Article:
This election left us with many questions, but one thing was resoundingly clear.
Working people sent a message on Nov 8: we are tired of low wages, we’re sick of losing jobs to outsourcing and privatization, and we’re fed up with how the corporate-political machine is treating us.
We’ve been failed over and over by bad policies and bad politicians, who don’t take care of the middle class. We won’t stand for that any longer.
Too often our great ideas are ignored because the people in power don’t listen. This happens both in politics and right here, in our own workplaces. The only way to change that is to demand our voice is heard and back it up with action.
That’s why, brothers and sisters, we have a lot of work ahead of us.
In our facilities, we need to make sure bosses hear from their employees. We need strong Stewards who can elevate our voices when we need to speak up and protect us when we face blow back. We need leaders in the workplace who will unite and guide us so that we can have strength in our solidarity.
On the state level, we need to defend and expand public services. While our work does not make us rich, it does make our communities richer. From child welfare enforcement and caring for our veterans to protecting our communities and safeguarding our air and water, every Coloradan depends on the diverse work of state employees in one way or another. As front line workers we have ideas on how to improve the services we provide and we should have a say in the future of state work.
And nationally, we need to fight to protect the guiding tenants of our freedom and democracy. We need to speak up to protect our rights in ways that are enshrined in the Constitution. We need an open dialogue about the things we all have in common, instead of the things that divide us. We need to shift the power dynamics of our political system and make sure all legislators work on our behalf, instead of working for corporations and big business.
As union members, we have the ability and resources to come together and create a vision for the future and a plan of how to get there. Members across departments are already talking to each other, planning next steps on our path.
- In the Dept. of Corrections, member leaders created a 5-point plan of problems and solutions to department-wide issues.
- In the Dept. of Human Services, nurses at 24/7 facilities are continuing their fight for fair pay based on years of experience.
- In Higher Education, workers at several state universities are talking about the next steps in their Fight for $15.
It’s up to us to take charge, make a plan, and see it through to completion.
What’s on deck?
Here are the important fights coming up in the next several months that members and I will be involved in.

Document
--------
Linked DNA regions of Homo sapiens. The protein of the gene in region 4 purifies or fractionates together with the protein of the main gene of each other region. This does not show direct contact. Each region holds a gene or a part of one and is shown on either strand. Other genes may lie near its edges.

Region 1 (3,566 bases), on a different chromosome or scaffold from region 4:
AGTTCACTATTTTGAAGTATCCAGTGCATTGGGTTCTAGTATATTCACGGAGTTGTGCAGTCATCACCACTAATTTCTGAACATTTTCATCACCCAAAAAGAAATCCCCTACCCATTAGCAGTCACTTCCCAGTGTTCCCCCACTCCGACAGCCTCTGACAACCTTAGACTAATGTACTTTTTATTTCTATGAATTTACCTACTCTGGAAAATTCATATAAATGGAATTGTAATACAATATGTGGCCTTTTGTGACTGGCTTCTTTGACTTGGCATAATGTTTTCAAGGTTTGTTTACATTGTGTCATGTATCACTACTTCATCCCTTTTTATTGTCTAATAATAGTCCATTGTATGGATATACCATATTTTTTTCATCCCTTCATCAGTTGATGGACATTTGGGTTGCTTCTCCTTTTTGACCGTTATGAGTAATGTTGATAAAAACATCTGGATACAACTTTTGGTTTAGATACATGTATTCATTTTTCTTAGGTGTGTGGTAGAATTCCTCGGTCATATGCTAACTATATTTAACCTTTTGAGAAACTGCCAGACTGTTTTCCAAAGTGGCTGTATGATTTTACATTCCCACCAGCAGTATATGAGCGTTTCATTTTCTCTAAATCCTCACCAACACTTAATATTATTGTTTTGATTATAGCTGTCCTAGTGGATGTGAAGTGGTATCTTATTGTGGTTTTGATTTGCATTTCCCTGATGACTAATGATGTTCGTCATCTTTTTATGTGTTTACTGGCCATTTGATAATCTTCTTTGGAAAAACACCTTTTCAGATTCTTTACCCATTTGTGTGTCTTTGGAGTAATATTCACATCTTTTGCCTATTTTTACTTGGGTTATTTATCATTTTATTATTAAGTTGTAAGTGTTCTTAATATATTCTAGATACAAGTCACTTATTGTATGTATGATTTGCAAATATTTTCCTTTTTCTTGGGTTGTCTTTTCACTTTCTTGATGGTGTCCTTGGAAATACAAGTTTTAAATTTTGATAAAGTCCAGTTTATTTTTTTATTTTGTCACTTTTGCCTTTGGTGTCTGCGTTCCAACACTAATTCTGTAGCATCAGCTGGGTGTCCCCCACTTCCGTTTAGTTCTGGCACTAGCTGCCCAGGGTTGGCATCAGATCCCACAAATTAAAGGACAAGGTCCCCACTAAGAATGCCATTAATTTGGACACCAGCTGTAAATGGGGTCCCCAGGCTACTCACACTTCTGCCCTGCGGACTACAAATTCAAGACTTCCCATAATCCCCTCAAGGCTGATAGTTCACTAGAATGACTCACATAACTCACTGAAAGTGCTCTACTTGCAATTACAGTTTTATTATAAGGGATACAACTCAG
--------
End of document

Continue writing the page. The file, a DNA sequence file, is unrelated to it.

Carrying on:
A 2.5% raise for state employees
The legislative session starts on Wed, Jan. 11, 2017, but we will most likely hold actions in December 2016 as well, when the Joint Budget Committee meets to discuss the upcoming budget cycle (called the “common policies”).
Between now and April we’ll have to stay vigilant and be able to quickly respond to any political threats that may endanger our proposed raise. Sign up to become a Rapid Response Team member so that you can quickly act when needed.
On Saturday, January 14, members will come together for a Committee on Political Education (COPE) Summit to set the strategy for the legislative session, figure out our legislative priorities, and come up with tangible ways to secure the proposed 2.5% raise for state employees.
In March, we will continue our tradition of talking directly to legislators about our priorities at the State Capitol. hold our annual Lobby Day. We’ll focus on protecting the proposed 2.5% raise and finding additional resources to cover any Health/Life/Dental increases.
Throughout the year, we’ll hold Steward trainings and other ongoing educational opportunities for member leaders. We will also connect our Stewards over geographical and departmental divides, so we can work and strategize together in a large, inclusive group. It’s our goal to bolster facility leadership among union members, so that we can be organized in the face of obstacles.
In 2017, DHS members will elect representatives to the statewide Partnership Team, which has been meeting with upper level management of the Department since 2014. The team has representatives from nursing homes, Dept. of Youth Corrections, Regional Centers, both state mental health institutes and an at-large member.
Members in DOC will continue working together to fight for systemic change in Corrections. Low pay and morale have been weighing heavy on the staff in Corrections. Members are ready to push management with solutions.
The success of our plans and actions will heavily depend on how many members get involved in the fight. Don’t sit it out.
If you’re ready for the fight, I’m ready to fight alongside you.